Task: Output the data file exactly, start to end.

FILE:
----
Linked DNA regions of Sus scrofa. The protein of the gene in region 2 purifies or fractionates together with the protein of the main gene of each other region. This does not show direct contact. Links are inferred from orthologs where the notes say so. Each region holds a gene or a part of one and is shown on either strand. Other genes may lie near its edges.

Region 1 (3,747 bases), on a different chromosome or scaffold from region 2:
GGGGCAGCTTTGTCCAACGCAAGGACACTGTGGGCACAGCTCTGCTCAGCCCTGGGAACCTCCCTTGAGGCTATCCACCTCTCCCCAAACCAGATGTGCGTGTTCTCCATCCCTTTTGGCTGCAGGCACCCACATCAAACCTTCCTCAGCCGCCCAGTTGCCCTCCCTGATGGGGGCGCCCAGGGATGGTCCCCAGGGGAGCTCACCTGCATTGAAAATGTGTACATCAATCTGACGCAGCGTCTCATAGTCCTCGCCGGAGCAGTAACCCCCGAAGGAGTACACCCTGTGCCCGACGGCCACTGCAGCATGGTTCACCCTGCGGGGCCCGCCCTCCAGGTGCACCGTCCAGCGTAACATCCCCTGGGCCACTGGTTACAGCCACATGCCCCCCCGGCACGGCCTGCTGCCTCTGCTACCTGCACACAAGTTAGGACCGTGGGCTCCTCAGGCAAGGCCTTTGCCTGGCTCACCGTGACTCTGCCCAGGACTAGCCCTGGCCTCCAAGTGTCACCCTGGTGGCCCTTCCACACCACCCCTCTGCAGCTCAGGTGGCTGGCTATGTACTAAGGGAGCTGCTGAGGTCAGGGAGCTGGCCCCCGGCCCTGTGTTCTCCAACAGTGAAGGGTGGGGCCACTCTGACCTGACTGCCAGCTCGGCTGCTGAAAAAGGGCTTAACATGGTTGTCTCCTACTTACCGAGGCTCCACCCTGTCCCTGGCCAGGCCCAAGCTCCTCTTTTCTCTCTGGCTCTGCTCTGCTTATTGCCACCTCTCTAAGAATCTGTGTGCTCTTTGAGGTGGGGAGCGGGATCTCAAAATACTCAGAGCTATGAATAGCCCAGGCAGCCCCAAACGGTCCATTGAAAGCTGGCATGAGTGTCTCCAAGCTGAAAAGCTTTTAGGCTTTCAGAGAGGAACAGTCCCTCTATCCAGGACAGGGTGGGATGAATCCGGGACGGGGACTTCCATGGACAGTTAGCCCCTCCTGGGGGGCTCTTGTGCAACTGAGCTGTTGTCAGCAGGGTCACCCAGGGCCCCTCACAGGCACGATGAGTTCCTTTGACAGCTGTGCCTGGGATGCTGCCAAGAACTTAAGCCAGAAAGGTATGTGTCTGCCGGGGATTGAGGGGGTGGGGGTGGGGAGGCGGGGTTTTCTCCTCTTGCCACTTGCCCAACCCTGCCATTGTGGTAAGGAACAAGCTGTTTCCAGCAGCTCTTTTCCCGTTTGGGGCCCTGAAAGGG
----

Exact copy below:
Linked DNA regions of Sus scrofa. The protein of the gene in region 2 purifies or fractionates together with the protein of the main gene of each other region. This does not show direct contact. Links are inferred from orthologs where the notes say so. Each region holds a gene or a part of one and is shown on either strand. Other genes may lie near its edges.

Region 1 (3,747 bases), on a different chromosome or scaffold from region 2:
GGGGCAGCTTTGTCCAACGCAAGGACACTGTGGGCACAGCTCTGCTCAGCCCTGGGAACCTCCCTTGAGGCTATCCACCTCTCCCCAAACCAGATGTGCGTGTTCTCCATCCCTTTTGGCTGCAGGCACCCACATCAAACCTTCCTCAGCCGCCCAGTTGCCCTCCCTGATGGGGGCGCCCAGGGATGGTCCCCAGGGGAGCTCACCTGCATTGAAAATGTGTACATCAATCTGACGCAGCGTCTCATAGTCCTCGCCGGAGCAGTAACCCCCGAAGGAGTACACCCTGTGCCCGACGGCCACTGCAGCATGGTTCACCCTGCGGGGCCCGCCCTCCAGGTGCACCGTCCAGCGTAACATCCCCTGGGCCACTGGTTACAGCCACATGCCCCCCCGGCACGGCCTGCTGCCTCTGCTACCTGCACACAAGTTAGGACCGTGGGCTCCTCAGGCAAGGCCTTTGCCTGGCTCACCGTGACTCTGCCCAGGACTAGCCCTGGCCTCCAAGTGTCACCCTGGTGGCCCTTCCACACCACCCCTCTGCAGCTCAGGTGGCTGGCTATGTACTAAGGGAGCTGCTGAGGTCAGGGAGCTGGCCCCCGGCCCTGTGTTCTCCAACAGTGAAGGGTGGGGCCACTCTGACCTGACTGCCAGCTCGGCTGCTGAAAAAGGGCTTAACATGGTTGTCTCCTACTTACCGAGGCTCCACCCTGTCCCTGGCCAGGCCCAAGCTCCTCTTTTCTCTCTGGCTCTGCTCTGCTTATTGCCACCTCTCTAAGAATCTGTGTGCTCTTTGAGGTGGGGAGCGGGATCTCAAAATACTCAGAGCTATGAATAGCCCAGGCAGCCCCAAACGGTCCATTGAAAGCTGGCATGAGTGTCTCCAAGCTGAAAAGCTTTTAGGCTTTCAGAGAGGAACAGTCCCTCTATCCAGGACAGGGTGGGATGAATCCGGGACGGGGACTTCCATGGACAGTTAGCCCCTCCTGGGGGGCTCTTGTGCAACTGAGCTGTTGTCAGCAGGGTCACCCAGGGCCCCTCACAGGCACGATGAGTTCCTTTGACAGCTGTGCCTGGGATGCTGCCAAGAACTTAAGCCAGAAAGGTATGTGTCTGCCGGGGATTGAGGGGGTGGGGGTGGGGAGGCGGGGTTTTCTCCTCTTGCCACTTGCCCAACCCTGCCATTGTGGTAAGGAACAAGCTGTTTCCAGCAGCTCTTTTCCCGTTTGGGGCCCTGAAAGGG